Archives for posts with tag: Neuroprosthetics


Research, often underappreciated, is the foundation of medical decisions and the determining factor for whether devices and medications pass on to us as a population. Before we even hear about many of the amazing medical devices that are available to us, they undergo intense research to prove their safety and efficacy, and have to pass through national regulations to be distributed to the general population.

Research is the basis of the trends and decisions that we make in healthcare. In physical therapy, research is the basis of the treatments we provide. It makes for valuable, efficient treatment. Research proves the effectiveness of exercise for treating back pain, and provides the justification for why we prescribe specific exercises.

In the case of brain injury, this research is vital because subjects are not always able to describe their progress and limitations as they go through the healing process. A brain injury, especially when traumatic, leaves someone relearning to do the activities that we spent our childhood years developing: walking, talking, eating, expressing what they want and understanding commands. Time is very valuable during recovery, and it is important to begin effective treatment immediately before the results from the injury become chronic. With good research, there is more likelihood that effective treatment can be provided at an appropriate time.

KINARM Labs is a robotic platform developed for neuroscientists to conduct basic and clinical research for brain injury in the realm of cognitive, sensory, and motor deficits. This is novel and fantastic as it provides an option for both companies developing products and clinical research to learn more about their subjects. It is quite an amazing and involved research option for neuroscientists, with a multitude of research options to explore for researchers. There are two basic categories of available research platform: an Exoskeleton Lab and a hand-held bimanual End-Point Lab.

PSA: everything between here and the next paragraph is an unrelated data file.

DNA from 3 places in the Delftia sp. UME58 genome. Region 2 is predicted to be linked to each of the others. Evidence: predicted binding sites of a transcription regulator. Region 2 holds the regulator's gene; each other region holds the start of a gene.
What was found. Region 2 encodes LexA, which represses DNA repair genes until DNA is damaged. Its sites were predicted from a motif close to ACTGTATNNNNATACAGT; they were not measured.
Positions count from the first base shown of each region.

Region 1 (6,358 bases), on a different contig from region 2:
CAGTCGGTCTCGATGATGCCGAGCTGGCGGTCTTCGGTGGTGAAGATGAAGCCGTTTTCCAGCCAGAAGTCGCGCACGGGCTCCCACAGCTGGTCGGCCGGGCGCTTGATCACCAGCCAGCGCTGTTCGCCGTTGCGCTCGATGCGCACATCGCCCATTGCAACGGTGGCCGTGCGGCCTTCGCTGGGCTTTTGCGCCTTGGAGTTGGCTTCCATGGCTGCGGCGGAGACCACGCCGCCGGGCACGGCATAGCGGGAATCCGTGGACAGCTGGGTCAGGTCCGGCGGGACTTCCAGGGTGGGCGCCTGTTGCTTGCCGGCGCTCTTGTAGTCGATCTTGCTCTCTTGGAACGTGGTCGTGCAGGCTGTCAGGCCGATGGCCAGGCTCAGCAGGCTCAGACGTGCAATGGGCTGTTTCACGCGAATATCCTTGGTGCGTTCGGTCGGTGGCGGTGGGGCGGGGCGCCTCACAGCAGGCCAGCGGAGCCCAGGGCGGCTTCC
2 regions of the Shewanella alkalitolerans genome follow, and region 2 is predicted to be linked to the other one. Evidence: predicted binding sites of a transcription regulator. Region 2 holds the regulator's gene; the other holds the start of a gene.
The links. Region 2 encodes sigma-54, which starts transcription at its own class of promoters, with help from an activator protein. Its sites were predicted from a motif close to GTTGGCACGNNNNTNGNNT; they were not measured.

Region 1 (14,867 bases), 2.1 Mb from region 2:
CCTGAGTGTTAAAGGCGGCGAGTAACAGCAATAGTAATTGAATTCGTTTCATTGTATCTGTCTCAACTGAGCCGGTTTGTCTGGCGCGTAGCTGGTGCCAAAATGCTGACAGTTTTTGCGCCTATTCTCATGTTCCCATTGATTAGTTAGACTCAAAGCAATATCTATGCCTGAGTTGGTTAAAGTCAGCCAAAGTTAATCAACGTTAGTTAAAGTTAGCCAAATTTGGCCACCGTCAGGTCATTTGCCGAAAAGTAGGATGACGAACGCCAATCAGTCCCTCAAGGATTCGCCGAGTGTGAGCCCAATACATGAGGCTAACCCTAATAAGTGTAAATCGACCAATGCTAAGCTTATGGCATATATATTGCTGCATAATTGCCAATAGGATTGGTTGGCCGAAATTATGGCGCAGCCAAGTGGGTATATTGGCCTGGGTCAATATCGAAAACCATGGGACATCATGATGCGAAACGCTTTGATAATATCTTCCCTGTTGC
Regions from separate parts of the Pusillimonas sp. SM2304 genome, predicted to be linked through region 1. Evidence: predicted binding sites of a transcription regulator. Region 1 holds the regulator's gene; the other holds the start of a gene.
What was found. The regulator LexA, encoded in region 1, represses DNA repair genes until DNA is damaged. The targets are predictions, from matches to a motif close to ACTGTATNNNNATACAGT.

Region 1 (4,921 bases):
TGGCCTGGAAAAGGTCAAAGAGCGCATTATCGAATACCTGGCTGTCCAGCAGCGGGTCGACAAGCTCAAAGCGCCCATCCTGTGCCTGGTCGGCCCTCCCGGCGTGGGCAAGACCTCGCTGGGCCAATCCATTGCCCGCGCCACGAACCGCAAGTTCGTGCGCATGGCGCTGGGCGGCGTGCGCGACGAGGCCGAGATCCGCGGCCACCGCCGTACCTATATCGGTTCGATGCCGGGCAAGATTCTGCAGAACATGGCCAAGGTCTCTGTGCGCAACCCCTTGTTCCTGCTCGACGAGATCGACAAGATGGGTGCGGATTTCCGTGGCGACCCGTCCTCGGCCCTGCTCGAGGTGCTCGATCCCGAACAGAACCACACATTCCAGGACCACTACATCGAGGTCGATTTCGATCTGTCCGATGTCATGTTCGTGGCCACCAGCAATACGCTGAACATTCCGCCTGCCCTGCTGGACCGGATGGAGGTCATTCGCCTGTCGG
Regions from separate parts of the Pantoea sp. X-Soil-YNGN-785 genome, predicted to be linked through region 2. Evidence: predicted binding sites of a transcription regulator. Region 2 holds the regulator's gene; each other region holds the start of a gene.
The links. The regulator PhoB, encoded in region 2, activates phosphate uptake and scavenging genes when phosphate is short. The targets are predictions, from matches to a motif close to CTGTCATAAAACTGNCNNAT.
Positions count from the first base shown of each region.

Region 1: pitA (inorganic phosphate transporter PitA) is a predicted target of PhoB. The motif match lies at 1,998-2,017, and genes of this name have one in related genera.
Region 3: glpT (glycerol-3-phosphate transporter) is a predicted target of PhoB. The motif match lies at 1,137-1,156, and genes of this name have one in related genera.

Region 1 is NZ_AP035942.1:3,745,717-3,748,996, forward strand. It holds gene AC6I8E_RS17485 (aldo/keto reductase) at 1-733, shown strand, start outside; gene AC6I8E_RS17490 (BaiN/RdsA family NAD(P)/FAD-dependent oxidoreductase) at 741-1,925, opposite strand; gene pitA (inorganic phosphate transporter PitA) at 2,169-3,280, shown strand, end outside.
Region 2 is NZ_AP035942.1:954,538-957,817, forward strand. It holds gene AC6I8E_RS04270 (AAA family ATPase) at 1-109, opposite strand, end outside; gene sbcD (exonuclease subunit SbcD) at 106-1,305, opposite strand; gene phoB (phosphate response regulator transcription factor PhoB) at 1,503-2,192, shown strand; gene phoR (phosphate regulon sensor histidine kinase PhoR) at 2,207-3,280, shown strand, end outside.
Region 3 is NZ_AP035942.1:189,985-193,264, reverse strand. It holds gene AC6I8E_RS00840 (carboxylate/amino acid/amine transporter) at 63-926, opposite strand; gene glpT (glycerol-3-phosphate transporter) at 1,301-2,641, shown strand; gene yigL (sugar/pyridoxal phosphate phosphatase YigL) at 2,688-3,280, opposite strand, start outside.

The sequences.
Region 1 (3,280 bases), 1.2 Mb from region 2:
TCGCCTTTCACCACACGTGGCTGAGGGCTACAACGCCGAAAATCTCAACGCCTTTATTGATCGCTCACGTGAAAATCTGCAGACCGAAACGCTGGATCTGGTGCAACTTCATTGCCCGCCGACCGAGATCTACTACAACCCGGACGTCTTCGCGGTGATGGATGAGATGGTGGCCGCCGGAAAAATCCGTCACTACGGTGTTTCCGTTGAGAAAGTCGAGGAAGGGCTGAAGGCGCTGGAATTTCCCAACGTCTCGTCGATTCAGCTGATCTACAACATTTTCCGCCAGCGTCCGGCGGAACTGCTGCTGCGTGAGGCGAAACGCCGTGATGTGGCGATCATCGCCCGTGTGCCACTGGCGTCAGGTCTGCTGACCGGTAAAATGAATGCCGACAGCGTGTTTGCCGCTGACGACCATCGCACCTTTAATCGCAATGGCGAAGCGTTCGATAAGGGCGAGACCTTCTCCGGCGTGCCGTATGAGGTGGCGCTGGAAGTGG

The Exoskeleton Lab helps to evaluate sensorimotor performance and voluntary motor control after a brain injury. This lab allows researchers to observe aspects of controlled movement such as joint motion. As the site states, this is a huge asset in the development of neuroprosthetics, where devices optimize the use of intact neural systems to help regain motor control of areas that have been injured.

The End-Point Lab is a graspable, hand-held robotics research platform which has sensors which helps to evaluate components important for upper limb control and coordination, visual research, and virtual reality as it relates to brain injury. One of the many great aspects of this lab is that it is bimanual, and thus the performance of an affected side can be compared to the unaffected side after injury.

It is difficult to fully describe all the aspects of this amazing platform. Go to their site to learn more. As healthcare technology expands its options and devices, it is vital for companies to remember that devices and programs available for clients must be based on research and knowledge.

Additionally, see the diagram below for a platform comparison:



Humans are visual creatures. Of all our senses we largely rely on sight, our cues for survival rely on it and much of our brain tissue is dedicated to the process. And while all prosthetics are complex, as recreating normal physiology is extremely difficult, the eye is something else. In order for us to view an image, signals are detected from the environment in our eyes, sent along via a nerve and then flipped and processed in the brain to form an image for us to view. This is happening constantly as we move our eyes. When there is an injury that obstructs this process, blindness occurs.

A developing category of prostheses called neuroprosthetics is finding a way to complement nervous system dysfunction and become the link between the brain, nerves, and the rest of the body. Within this category, bionic eyes are being developed to supplement neural injury leading to blindness. One such example is the development of bionic vision system from Monash Vision Group called the Gennaris.

Targeted for those with blindness or a severe visual impairment, Gennaris is a two part system of headwear with a camera and an implantable brain chip. While normally we rely on the retina in our eyes to receive images and then send signals to the brain via the optic nerve, Gennaris plans to bypass this process and send the signal straight to the brain from its camera into an implanted brain chip, which will then stimulate the visual cortex of the brain which processes images. This involves some retraining of the brain to adapt to this system, but for those that currently live in the dark this offers much hope.

The Monash Vision Group is still seeking funding to continue to develop this project for release in 2015, please contact them if you would like to contribute.